Oh man, I love this question. It was a really cool venue. I saw so many cool bands there. I saw The Seeds there. I saw Buffalo Springfield there. I saw Jimi Hendrix there. If you asked me, ‘Who’s your favorite band of all time?’ I would have to say it was Cream, and when I saw Cream there, the PA blew up. My buddy was in the opening band called The Caretakers; they were a local Inland Empire band, and Eric Fields, who’s no longer with us, was in the band and they gave them their PA to use because theirs blew up in the house. Ah man, I could go on about the Swing.

How many times did you play there? 

In ‘75 when I left Montrose, I started a band and played in San Bernardino at the old Swing, and there was only about 500 people there, and the place held about five or six thousand, I think. And it was my first solo experience, and I called myself Sammy Wild and the Dust Cloud, and I did a frigging show there…I wanted to do a concept record, a concept tour, but it was science fiction. And it just wasn’t successful. So I dropped the Sammy Wild and went with Sammy Hagar. So I’ve wanted to do this concept album thing my whole life. And I tried it out originally at the Swing. I played there maybe twice as a solo artist and I finally sold it out once, and then the airplane hit it and then crashed it out. It was a shi–y place. It actually sounded really bad [laughs]; but they had every band, and all the cool bands played there.

Several musicians have covered and had successful hits with your music. Any particular favorites? 

Well, I think the biggest surprise was when Rick Springfield had a number one or top five single with “I’ve Done Everything For You” because when I wrote that song for myself, I told my record company, ‘Oh, this is the hit. I know this is the hit.’ And at that time, I hadn’t really had a solo big hit, you know, a top 40 single. So I’m saying ‘this is a hit; and ‘just wait, you’ll see,’ and they released and bombed it. I got like five radio stations playing it. But that song’s a frigging hit. I argued with my record and said, ‘You guys didn’t do the right thing.’ I argued with my manager and said, ‘Nobody’s getting behind this record.’ I was so disappointed. And then Rick Springfield comes along a few years later and has a giant hit with it. The album sold 5 million records. It’s like a multimillion seller and that was very redeeming.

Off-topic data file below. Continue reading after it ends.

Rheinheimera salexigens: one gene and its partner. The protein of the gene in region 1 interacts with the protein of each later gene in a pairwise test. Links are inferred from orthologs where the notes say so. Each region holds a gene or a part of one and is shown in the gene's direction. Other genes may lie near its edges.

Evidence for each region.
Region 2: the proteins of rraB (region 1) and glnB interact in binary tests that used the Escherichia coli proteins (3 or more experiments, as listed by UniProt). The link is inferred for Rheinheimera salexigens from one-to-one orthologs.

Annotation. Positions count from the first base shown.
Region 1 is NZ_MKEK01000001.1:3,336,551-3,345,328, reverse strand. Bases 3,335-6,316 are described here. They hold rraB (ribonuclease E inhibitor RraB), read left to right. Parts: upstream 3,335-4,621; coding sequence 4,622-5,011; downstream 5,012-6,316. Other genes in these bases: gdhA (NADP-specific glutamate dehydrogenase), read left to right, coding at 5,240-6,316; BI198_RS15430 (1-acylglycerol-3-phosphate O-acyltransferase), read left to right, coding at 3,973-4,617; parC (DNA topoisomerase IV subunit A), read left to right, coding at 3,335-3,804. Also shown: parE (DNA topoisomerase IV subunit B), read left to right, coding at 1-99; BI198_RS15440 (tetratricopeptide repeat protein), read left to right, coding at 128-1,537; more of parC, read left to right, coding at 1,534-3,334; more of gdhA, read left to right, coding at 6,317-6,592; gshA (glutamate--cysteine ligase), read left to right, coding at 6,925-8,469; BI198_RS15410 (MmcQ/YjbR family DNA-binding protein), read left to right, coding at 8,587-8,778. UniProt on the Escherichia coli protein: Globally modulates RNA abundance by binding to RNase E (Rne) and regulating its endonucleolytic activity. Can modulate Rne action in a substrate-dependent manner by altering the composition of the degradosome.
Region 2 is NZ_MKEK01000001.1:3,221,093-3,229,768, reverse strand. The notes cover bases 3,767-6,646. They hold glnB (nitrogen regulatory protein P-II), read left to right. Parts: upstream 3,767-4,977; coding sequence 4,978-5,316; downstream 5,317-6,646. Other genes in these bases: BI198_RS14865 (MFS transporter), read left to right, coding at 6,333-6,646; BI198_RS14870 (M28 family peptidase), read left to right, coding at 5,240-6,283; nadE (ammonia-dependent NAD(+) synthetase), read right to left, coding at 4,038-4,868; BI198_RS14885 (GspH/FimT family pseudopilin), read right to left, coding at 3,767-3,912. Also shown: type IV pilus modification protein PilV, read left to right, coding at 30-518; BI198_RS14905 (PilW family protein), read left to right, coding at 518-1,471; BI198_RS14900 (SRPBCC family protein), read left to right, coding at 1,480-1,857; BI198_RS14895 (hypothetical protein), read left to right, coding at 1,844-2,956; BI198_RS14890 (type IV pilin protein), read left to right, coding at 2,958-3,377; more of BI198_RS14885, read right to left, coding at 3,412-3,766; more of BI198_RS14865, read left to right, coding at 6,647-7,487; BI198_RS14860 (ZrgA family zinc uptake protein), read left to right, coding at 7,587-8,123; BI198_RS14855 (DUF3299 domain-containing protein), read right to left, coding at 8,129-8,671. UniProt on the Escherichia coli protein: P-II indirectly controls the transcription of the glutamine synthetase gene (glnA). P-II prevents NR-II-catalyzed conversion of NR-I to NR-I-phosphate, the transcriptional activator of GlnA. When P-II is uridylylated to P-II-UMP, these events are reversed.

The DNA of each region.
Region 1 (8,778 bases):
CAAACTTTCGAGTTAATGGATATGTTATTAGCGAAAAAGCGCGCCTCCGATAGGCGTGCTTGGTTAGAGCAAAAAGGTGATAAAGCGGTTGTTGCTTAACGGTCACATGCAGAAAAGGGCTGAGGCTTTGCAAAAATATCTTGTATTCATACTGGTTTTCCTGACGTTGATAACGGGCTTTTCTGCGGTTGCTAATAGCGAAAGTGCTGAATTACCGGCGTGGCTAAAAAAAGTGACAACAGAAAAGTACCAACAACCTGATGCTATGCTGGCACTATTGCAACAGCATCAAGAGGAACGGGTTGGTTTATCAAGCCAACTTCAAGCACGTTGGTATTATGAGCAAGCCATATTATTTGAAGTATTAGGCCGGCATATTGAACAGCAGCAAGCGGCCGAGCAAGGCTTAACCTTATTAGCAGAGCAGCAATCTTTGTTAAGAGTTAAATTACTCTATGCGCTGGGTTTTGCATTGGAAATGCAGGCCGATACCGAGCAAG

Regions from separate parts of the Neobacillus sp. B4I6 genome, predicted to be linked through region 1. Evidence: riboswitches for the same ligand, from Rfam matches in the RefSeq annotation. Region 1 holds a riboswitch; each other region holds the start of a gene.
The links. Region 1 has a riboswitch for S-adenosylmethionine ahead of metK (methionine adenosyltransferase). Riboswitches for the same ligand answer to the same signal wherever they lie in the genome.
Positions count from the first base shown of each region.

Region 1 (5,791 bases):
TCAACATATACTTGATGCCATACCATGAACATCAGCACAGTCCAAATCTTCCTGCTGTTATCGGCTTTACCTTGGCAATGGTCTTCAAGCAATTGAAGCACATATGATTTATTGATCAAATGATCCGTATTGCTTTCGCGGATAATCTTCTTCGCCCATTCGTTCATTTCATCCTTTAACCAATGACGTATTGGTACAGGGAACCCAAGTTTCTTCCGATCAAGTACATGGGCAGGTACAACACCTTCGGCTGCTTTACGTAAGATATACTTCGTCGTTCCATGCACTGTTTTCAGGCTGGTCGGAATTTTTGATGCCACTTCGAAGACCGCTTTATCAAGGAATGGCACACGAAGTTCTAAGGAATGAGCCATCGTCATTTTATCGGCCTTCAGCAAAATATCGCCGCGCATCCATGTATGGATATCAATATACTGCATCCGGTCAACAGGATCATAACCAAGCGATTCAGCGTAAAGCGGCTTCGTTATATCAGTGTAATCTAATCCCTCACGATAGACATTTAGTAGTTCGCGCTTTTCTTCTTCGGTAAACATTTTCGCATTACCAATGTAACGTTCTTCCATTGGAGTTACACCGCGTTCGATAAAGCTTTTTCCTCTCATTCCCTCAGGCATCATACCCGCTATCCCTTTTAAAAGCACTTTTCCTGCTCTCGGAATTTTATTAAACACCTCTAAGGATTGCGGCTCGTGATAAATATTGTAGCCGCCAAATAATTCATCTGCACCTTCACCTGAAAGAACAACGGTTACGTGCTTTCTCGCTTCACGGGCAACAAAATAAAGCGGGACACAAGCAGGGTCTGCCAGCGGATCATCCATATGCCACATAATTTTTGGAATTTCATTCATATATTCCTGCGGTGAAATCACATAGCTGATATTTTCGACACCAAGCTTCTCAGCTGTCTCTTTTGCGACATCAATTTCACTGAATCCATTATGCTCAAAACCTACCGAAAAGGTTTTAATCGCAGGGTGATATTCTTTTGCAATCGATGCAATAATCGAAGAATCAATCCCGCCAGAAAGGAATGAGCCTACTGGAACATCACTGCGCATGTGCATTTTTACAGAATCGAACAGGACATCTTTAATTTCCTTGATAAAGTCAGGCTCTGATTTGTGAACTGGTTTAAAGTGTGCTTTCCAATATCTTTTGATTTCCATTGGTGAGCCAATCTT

That must’ve felt good!

I just went around smiling and saying, ‘I told ya, I told ya.’ I asked Rick about it when I met him. I went to see him in concert when he had that song out along with ‘Jessie’s Girl’ on the same album, and he said, ‘Dude, it’s because I’m better looking than you.’ (laughs) So on my ‘Rock and Roll Road Trip’ TV show, I’m just finishing up filming season four, and I interviewed Rick Springfield at his home in Malibu. And we talked about that and had a good laugh and we actually sing it together on the episode.

Bette Midler’s cover must have also been a surprise.